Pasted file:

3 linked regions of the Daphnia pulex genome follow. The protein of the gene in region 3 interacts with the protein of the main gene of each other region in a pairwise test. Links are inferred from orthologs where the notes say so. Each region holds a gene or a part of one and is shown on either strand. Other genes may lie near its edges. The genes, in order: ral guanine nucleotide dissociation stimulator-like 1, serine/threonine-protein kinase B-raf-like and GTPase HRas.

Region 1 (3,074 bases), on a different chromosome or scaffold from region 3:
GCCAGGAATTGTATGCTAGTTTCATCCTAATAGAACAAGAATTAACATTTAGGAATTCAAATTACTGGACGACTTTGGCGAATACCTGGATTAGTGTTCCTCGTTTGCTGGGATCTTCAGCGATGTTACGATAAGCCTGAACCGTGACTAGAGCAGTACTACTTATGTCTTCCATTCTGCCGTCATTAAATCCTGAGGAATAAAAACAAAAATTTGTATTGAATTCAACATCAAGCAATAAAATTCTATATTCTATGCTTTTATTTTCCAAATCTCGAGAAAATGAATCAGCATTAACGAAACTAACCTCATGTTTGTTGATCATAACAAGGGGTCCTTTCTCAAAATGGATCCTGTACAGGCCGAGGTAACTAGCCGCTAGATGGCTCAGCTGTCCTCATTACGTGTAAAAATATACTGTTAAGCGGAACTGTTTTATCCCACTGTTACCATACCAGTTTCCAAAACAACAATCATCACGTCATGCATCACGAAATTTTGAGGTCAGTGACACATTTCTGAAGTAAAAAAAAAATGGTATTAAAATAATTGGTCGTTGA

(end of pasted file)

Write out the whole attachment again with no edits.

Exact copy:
3 linked regions of the Daphnia pulex genome follow. The protein of the gene in region 3 interacts with the protein of the main gene of each other region in a pairwise test. Links are inferred from orthologs where the notes say so. Each region holds a gene or a part of one and is shown on either strand. Other genes may lie near its edges. The genes, in order: ral guanine nucleotide dissociation stimulator-like 1, serine/threonine-protein kinase B-raf-like and GTPase HRas.

Region 1 (3,074 bases), on a different chromosome or scaffold from region 3:
GCCAGGAATTGTATGCTAGTTTCATCCTAATAGAACAAGAATTAACATTTAGGAATTCAAATTACTGGACGACTTTGGCGAATACCTGGATTAGTGTTCCTCGTTTGCTGGGATCTTCAGCGATGTTACGATAAGCCTGAACCGTGACTAGAGCAGTACTACTTATGTCTTCCATTCTGCCGTCATTAAATCCTGAGGAATAAAAACAAAAATTTGTATTGAATTCAACATCAAGCAATAAAATTCTATATTCTATGCTTTTATTTTCCAAATCTCGAGAAAATGAATCAGCATTAACGAAACTAACCTCATGTTTGTTGATCATAACAAGGGGTCCTTTCTCAAAATGGATCCTGTACAGGCCGAGGTAACTAGCCGCTAGATGGCTCAGCTGTCCTCATTACGTGTAAAAATATACTGTTAAGCGGAACTGTTTTATCCCACTGTTACCATACCAGTTTCCAAAACAACAATCATCACGTCATGCATCACGAAATTTTGAGGTCAGTGACACATTTCTGAAGTAAAAAAAAAATGGTATTAAAATAATTGGTCGTTGA